Developer's Certificate of Origin 1.1 By making a contribution to this project, I certify that: (a) The contribution was created in whole or in part by me and I have the right to submit it under the open source license indicated in the file; or (b) The contribution is based upon previous work that, to the best of my knowledge, is covered under an appropriate open source license and I have the right under that license to submit that work with modifications, whether created in whole or in part by me, under the same open source license (unless I am permitted to submit under a different license), as indicated in the file; or (c) The contribution was provided directly to me by some other person who certified (a), (b) or (c) and I have not modified it. (d) I understand and agree that this project and the contribution are public and that a record of the contribution (including all personal information I submit with it, including my sign-off) is maintained indefinitely and may be redistributed consistent with this project or the open source license(s) involved.
Sample Change Description / Commit Message
From: Contributor Name <email@example.com> Subject: [Repository/Branch PATCH] Pkg-Module: Brief-single-line-summary Full-commit-message Signed-off-by: Contributor Name <firstname.lastname@example.org>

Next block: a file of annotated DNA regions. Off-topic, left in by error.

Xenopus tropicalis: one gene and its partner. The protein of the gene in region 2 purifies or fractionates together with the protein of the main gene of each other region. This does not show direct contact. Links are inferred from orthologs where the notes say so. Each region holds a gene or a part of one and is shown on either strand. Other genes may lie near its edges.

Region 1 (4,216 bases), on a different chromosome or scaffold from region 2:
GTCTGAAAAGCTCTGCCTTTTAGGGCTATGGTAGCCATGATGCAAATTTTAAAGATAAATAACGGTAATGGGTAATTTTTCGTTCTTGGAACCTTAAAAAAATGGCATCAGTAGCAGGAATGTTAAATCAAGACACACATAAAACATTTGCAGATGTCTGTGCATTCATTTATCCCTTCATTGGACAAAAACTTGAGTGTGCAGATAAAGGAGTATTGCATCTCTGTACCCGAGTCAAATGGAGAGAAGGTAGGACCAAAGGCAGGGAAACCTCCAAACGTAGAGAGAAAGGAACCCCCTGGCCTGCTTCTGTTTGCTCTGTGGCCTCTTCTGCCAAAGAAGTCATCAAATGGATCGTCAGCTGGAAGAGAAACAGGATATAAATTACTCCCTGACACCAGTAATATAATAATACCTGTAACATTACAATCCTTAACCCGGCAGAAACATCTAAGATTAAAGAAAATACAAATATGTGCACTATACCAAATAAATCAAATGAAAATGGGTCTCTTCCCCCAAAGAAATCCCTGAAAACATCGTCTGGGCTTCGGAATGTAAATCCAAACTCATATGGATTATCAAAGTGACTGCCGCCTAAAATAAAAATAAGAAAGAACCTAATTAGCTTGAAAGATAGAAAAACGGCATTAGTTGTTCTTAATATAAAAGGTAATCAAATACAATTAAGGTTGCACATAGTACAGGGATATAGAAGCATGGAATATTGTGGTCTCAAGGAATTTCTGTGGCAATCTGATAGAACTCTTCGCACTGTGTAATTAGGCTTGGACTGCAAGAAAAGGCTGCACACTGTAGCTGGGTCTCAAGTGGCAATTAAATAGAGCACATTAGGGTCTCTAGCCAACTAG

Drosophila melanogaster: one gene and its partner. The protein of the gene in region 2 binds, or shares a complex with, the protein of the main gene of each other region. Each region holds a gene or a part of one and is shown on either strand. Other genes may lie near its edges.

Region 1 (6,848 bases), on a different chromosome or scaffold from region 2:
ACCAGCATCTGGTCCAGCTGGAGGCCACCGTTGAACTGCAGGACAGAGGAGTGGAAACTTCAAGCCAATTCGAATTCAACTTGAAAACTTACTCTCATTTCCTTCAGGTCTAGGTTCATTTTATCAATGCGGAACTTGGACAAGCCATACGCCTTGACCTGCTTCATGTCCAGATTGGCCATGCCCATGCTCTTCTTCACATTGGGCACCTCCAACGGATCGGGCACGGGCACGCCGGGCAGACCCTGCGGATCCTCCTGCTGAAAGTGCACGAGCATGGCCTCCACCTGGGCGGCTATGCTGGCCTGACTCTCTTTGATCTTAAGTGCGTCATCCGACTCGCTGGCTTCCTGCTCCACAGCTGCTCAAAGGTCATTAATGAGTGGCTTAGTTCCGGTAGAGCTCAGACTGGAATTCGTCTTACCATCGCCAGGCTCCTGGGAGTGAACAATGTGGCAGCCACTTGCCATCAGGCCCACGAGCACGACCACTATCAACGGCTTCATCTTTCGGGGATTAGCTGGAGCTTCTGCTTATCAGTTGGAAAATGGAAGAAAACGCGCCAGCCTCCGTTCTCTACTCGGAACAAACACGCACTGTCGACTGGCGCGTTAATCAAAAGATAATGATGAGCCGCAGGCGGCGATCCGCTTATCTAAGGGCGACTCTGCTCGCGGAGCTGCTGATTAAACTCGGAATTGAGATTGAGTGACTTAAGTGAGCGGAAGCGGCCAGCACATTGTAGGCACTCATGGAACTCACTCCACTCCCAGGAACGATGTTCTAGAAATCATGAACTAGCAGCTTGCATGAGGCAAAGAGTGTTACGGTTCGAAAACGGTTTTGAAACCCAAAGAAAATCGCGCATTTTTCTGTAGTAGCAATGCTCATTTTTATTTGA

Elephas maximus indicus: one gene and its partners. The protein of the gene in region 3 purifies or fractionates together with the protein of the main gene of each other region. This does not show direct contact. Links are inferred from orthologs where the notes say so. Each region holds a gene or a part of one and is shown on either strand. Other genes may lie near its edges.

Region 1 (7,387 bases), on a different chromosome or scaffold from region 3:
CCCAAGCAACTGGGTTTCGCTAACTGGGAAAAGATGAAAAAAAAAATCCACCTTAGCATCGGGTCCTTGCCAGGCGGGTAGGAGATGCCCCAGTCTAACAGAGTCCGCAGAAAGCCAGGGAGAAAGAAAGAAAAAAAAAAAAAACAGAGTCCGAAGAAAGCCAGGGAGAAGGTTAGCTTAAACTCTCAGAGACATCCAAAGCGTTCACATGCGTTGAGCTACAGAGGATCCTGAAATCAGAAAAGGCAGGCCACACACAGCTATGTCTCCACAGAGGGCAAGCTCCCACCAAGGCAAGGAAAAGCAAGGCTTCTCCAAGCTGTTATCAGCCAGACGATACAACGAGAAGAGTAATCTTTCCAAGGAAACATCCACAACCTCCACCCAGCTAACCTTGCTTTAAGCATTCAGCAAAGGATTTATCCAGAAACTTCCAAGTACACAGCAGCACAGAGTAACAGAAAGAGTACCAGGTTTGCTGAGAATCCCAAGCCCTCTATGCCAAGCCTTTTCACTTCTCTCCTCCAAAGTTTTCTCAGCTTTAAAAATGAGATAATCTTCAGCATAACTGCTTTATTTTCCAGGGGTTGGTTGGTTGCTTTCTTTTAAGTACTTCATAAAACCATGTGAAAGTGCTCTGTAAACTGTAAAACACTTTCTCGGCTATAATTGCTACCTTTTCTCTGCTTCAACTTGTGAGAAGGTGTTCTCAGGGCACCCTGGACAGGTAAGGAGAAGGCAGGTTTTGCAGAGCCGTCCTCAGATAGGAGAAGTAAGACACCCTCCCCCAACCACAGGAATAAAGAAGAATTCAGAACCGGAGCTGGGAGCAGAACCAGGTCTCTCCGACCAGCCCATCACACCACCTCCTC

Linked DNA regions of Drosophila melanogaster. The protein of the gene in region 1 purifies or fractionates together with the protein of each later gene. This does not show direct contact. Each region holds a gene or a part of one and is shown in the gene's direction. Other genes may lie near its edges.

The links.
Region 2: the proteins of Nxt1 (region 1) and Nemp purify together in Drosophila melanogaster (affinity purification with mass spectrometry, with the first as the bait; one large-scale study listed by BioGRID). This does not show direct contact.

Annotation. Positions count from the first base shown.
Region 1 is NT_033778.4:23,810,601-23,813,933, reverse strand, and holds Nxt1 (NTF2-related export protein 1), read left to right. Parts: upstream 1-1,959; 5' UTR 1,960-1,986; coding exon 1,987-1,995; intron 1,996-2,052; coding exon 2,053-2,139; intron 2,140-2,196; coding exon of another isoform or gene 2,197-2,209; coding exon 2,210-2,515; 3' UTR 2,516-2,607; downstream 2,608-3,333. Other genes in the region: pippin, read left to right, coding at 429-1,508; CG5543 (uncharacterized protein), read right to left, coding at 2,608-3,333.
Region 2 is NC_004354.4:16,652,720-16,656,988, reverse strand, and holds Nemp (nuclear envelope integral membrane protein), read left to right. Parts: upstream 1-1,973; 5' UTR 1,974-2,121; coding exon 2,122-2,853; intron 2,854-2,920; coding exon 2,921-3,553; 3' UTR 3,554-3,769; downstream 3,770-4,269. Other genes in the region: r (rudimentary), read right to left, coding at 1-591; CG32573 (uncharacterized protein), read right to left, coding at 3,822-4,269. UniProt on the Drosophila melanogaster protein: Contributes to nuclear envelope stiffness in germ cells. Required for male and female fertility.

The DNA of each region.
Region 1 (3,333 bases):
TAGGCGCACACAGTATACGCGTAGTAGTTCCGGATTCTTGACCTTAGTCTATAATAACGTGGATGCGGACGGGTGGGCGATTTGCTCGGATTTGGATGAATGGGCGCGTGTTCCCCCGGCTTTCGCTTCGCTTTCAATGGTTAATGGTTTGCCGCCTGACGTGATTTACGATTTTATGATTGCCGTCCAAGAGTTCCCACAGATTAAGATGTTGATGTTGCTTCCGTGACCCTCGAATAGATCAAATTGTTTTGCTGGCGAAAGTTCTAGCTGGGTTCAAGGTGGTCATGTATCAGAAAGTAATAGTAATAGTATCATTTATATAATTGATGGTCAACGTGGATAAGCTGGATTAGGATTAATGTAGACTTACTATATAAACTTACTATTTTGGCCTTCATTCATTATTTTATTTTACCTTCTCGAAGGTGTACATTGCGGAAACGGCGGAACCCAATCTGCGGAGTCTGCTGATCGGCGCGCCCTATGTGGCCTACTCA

Notes for sample patch email
- The first line of commit message is taken from the email's subject
[Repository/Branch PATCH]. The remaining portion of the commit message is the email's content.
git format-patchis one way to create this format
Definitions for sample patch email
Repositoryis the identifier of the repository the patch applies.
This identifier should only be provided for repositories other than
edk2. For example
Branchis the identifier of the branch the patch applies. This
identifier should only be provided for branches other than
Moduleis a short identifier for the affected code or documentation. For example
EDK II INF File Format.
Brief-single-line-summaryis a short summary of the change.
The entire first line should be less than ~70 characters.
Full-commit-messagea verbose multiple line comment describing
the change. Each line should be less than ~70 characters.
Signed-off-byis the contributor's signature identifying them
by their real/legal name and their email address.
Submodule in EDK II is allowed but submodule chain should be avoided as possible as we can. Currently EDK II contains the following submodules
ArmSoftFloatLib is actually required by OpensslLib. It's inevitable in openssl-1.1.1 (since stable201905) for floating point parameter conversion, but should be dropped once there's no such need in future release of openssl.
To get a full, buildable EDK II repository, use following steps of git command
git clone https://github.com/tianocore/edk2.git cd edk2 git submodule update --init cd ..
If there's update for submodules, use following git commands to get the latest submodules code.
cd edk2 git pull git submodule update
Note: When cloning submodule repos, '--recursive' option is not recommended. EDK II itself will not use any code/feature from submodules in above submodules. So using '--recursive' adds a dependency on being able to reach servers we do not actually want any code from, as well as needlessly downloading code we will not use.